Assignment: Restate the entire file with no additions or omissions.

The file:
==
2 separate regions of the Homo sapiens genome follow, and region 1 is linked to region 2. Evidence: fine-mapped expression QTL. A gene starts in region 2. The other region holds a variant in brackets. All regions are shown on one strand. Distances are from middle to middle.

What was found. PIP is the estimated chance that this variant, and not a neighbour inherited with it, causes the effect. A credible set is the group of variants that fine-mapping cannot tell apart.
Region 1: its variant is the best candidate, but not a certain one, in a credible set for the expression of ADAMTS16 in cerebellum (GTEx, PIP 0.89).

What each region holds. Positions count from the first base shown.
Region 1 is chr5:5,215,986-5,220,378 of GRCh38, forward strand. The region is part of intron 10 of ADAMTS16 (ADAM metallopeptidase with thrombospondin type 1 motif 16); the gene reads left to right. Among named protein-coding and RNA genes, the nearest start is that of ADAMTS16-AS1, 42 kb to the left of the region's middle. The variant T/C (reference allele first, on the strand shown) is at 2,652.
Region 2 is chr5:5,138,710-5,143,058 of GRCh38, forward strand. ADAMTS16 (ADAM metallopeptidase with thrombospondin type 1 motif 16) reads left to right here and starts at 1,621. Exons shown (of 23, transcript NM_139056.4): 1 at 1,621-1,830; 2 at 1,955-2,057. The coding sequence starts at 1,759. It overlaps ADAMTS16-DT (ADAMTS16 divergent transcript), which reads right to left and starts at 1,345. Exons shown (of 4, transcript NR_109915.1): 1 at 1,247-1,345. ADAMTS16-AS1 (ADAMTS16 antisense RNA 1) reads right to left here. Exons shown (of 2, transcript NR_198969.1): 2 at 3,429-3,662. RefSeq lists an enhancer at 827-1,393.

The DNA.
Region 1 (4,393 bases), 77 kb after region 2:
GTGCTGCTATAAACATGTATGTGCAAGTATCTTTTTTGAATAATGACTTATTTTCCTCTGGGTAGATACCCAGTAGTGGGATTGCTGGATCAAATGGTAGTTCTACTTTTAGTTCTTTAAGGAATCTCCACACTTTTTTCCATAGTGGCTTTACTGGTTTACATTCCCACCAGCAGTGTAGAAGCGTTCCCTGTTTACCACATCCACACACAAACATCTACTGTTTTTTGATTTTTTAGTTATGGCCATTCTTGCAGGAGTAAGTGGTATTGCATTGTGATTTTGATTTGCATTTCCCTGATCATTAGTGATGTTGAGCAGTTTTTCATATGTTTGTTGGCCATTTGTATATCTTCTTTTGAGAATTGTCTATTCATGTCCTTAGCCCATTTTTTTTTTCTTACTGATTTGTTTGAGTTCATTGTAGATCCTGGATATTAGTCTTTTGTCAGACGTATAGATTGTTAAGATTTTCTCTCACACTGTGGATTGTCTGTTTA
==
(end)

2 separate regions of the Homo sapiens genome follow, and region 1 is linked to region 2. Evidence: fine-mapped expression QTL. A gene starts in region 2. The other region holds a variant in brackets. All regions are shown on one strand. Distances are from middle to middle.

What was found. PIP is the estimated chance that this variant, and not a neighbour inherited with it, causes the effect. A credible set is the group of variants that fine-mapping cannot tell apart.
Region 1: its variant is the best candidate, but not a certain one, in a credible set for the expression of ADAMTS16 in cerebellum (GTEx, PIP 0.89).

What each region holds. Positions count from the first base shown.
Region 1 is chr5:5,215,986-5,220,378 of GRCh38, forward strand. The region is part of intron 10 of ADAMTS16 (ADAM metallopeptidase with thrombospondin type 1 motif 16); the gene reads left to right. Among named protein-coding and RNA genes, the nearest start is that of ADAMTS16-AS1, 42 kb to the left of the region's middle. The variant T/C (reference allele first, on the strand shown) is at 2,652.
Region 2 is chr5:5,138,710-5,143,058 of GRCh38, forward strand. ADAMTS16 (ADAM metallopeptidase with thrombospondin type 1 motif 16) reads left to right here and starts at 1,621. Exons shown (of 23, transcript NM_139056.4): 1 at 1,621-1,830; 2 at 1,955-2,057. The coding sequence starts at 1,759. It overlaps ADAMTS16-DT (ADAMTS16 divergent transcript), which reads right to left and starts at 1,345. Exons shown (of 4, transcript NR_109915.1): 1 at 1,247-1,345. ADAMTS16-AS1 (ADAMTS16 antisense RNA 1) reads right to left here. Exons shown (of 2, transcript NR_198969.1): 2 at 3,429-3,662. RefSeq lists an enhancer at 827-1,393.

The DNA.
Region 1 (4,393 bases), 77 kb after region 2:
GTGCTGCTATAAACATGTATGTGCAAGTATCTTTTTTGAATAATGACTTATTTTCCTCTGGGTAGATACCCAGTAGTGGGATTGCTGGATCAAATGGTAGTTCTACTTTTAGTTCTTTAAGGAATCTCCACACTTTTTTCCATAGTGGCTTTACTGGTTTACATTCCCACCAGCAGTGTAGAAGCGTTCCCTGTTTACCACATCCACACACAAACATCTACTGTTTTTTGATTTTTTAGTTATGGCCATTCTTGCAGGAGTAAGTGGTATTGCATTGTGATTTTGATTTGCATTTCCCTGATCATTAGTGATGTTGAGCAGTTTTTCATATGTTTGTTGGCCATTTGTATATCTTCTTTTGAGAATTGTCTATTCATGTCCTTAGCCCATTTTTTTTTTCTTACTGATTTGTTTGAGTTCATTGTAGATCCTGGATATTAGTCTTTTGTCAGACGTATAGATTGTTAAGATTTTCTCTCACACTGTGGATTGTCTGTTTA